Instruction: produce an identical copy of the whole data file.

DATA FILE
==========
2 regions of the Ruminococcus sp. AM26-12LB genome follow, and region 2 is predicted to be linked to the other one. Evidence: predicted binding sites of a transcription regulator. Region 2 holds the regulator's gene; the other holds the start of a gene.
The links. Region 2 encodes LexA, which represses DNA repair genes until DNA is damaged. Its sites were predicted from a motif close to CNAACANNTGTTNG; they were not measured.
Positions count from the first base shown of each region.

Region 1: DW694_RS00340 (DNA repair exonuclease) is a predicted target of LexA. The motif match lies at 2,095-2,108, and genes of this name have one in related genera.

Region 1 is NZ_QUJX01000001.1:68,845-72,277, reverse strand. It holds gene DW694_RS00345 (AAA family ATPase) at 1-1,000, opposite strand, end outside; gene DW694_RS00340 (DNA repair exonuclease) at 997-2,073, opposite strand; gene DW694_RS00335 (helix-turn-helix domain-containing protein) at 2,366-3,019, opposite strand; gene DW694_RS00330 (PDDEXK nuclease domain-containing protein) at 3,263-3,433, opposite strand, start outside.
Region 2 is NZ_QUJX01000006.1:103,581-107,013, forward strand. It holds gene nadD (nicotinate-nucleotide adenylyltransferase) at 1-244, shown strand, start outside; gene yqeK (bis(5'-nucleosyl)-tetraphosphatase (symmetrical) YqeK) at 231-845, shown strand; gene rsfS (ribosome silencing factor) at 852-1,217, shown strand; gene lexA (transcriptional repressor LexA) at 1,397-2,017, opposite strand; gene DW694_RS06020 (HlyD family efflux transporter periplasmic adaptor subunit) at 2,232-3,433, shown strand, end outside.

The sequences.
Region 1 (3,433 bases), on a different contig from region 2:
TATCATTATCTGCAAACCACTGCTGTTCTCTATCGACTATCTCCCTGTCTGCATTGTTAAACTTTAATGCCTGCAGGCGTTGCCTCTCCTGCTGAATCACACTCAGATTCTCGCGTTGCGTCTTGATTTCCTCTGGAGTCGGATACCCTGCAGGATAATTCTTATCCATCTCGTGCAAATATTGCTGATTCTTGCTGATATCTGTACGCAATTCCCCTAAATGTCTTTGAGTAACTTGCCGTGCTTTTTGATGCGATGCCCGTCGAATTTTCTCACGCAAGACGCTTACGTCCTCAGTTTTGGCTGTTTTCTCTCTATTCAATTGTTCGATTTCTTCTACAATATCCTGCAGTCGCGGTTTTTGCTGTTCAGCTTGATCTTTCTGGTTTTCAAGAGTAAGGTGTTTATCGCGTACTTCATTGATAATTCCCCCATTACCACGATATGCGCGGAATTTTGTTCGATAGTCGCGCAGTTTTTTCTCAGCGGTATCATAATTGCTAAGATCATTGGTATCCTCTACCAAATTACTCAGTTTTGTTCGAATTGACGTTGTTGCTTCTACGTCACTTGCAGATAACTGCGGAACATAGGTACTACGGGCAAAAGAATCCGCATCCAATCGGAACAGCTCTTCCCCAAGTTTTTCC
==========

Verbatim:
2 regions of the Ruminococcus sp. AM26-12LB genome follow, and region 2 is predicted to be linked to the other one. Evidence: predicted binding sites of a transcription regulator. Region 2 holds the regulator's gene; the other holds the start of a gene.
The links. Region 2 encodes LexA, which represses DNA repair genes until DNA is damaged. Its sites were predicted from a motif close to CNAACANNTGTTNG; they were not measured.
Positions count from the first base shown of each region.

Region 1: DW694_RS00340 (DNA repair exonuclease) is a predicted target of LexA. The motif match lies at 2,095-2,108, and genes of this name have one in related genera.

Region 1 is NZ_QUJX01000001.1:68,845-72,277, reverse strand. It holds gene DW694_RS00345 (AAA family ATPase) at 1-1,000, opposite strand, end outside; gene DW694_RS00340 (DNA repair exonuclease) at 997-2,073, opposite strand; gene DW694_RS00335 (helix-turn-helix domain-containing protein) at 2,366-3,019, opposite strand; gene DW694_RS00330 (PDDEXK nuclease domain-containing protein) at 3,263-3,433, opposite strand, start outside.
Region 2 is NZ_QUJX01000006.1:103,581-107,013, forward strand. It holds gene nadD (nicotinate-nucleotide adenylyltransferase) at 1-244, shown strand, start outside; gene yqeK (bis(5'-nucleosyl)-tetraphosphatase (symmetrical) YqeK) at 231-845, shown strand; gene rsfS (ribosome silencing factor) at 852-1,217, shown strand; gene lexA (transcriptional repressor LexA) at 1,397-2,017, opposite strand; gene DW694_RS06020 (HlyD family efflux transporter periplasmic adaptor subunit) at 2,232-3,433, shown strand, end outside.

The sequences.
Region 1 (3,433 bases), on a different contig from region 2:
TATCATTATCTGCAAACCACTGCTGTTCTCTATCGACTATCTCCCTGTCTGCATTGTTAAACTTTAATGCCTGCAGGCGTTGCCTCTCCTGCTGAATCACACTCAGATTCTCGCGTTGCGTCTTGATTTCCTCTGGAGTCGGATACCCTGCAGGATAATTCTTATCCATCTCGTGCAAATATTGCTGATTCTTGCTGATATCTGTACGCAATTCCCCTAAATGTCTTTGAGTAACTTGCCGTGCTTTTTGATGCGATGCCCGTCGAATTTTCTCACGCAAGACGCTTACGTCCTCAGTTTTGGCTGTTTTCTCTCTATTCAATTGTTCGATTTCTTCTACAATATCCTGCAGTCGCGGTTTTTGCTGTTCAGCTTGATCTTTCTGGTTTTCAAGAGTAAGGTGTTTATCGCGTACTTCATTGATAATTCCCCCATTACCACGATATGCGCGGAATTTTGTTCGATAGTCGCGCAGTTTTTTCTCAGCGGTATCATAATTGCTAAGATCATTGGTATCCTCTACCAAATTACTCAGTTTTGTTCGAATTGACGTTGTTGCTTCTACGTCACTTGCAGATAACTGCGGAACATAGGTACTACGGGCAAAAGAATCCGCATCCAATCGGAACAGCTCTTCCCCAAGTTTTTCC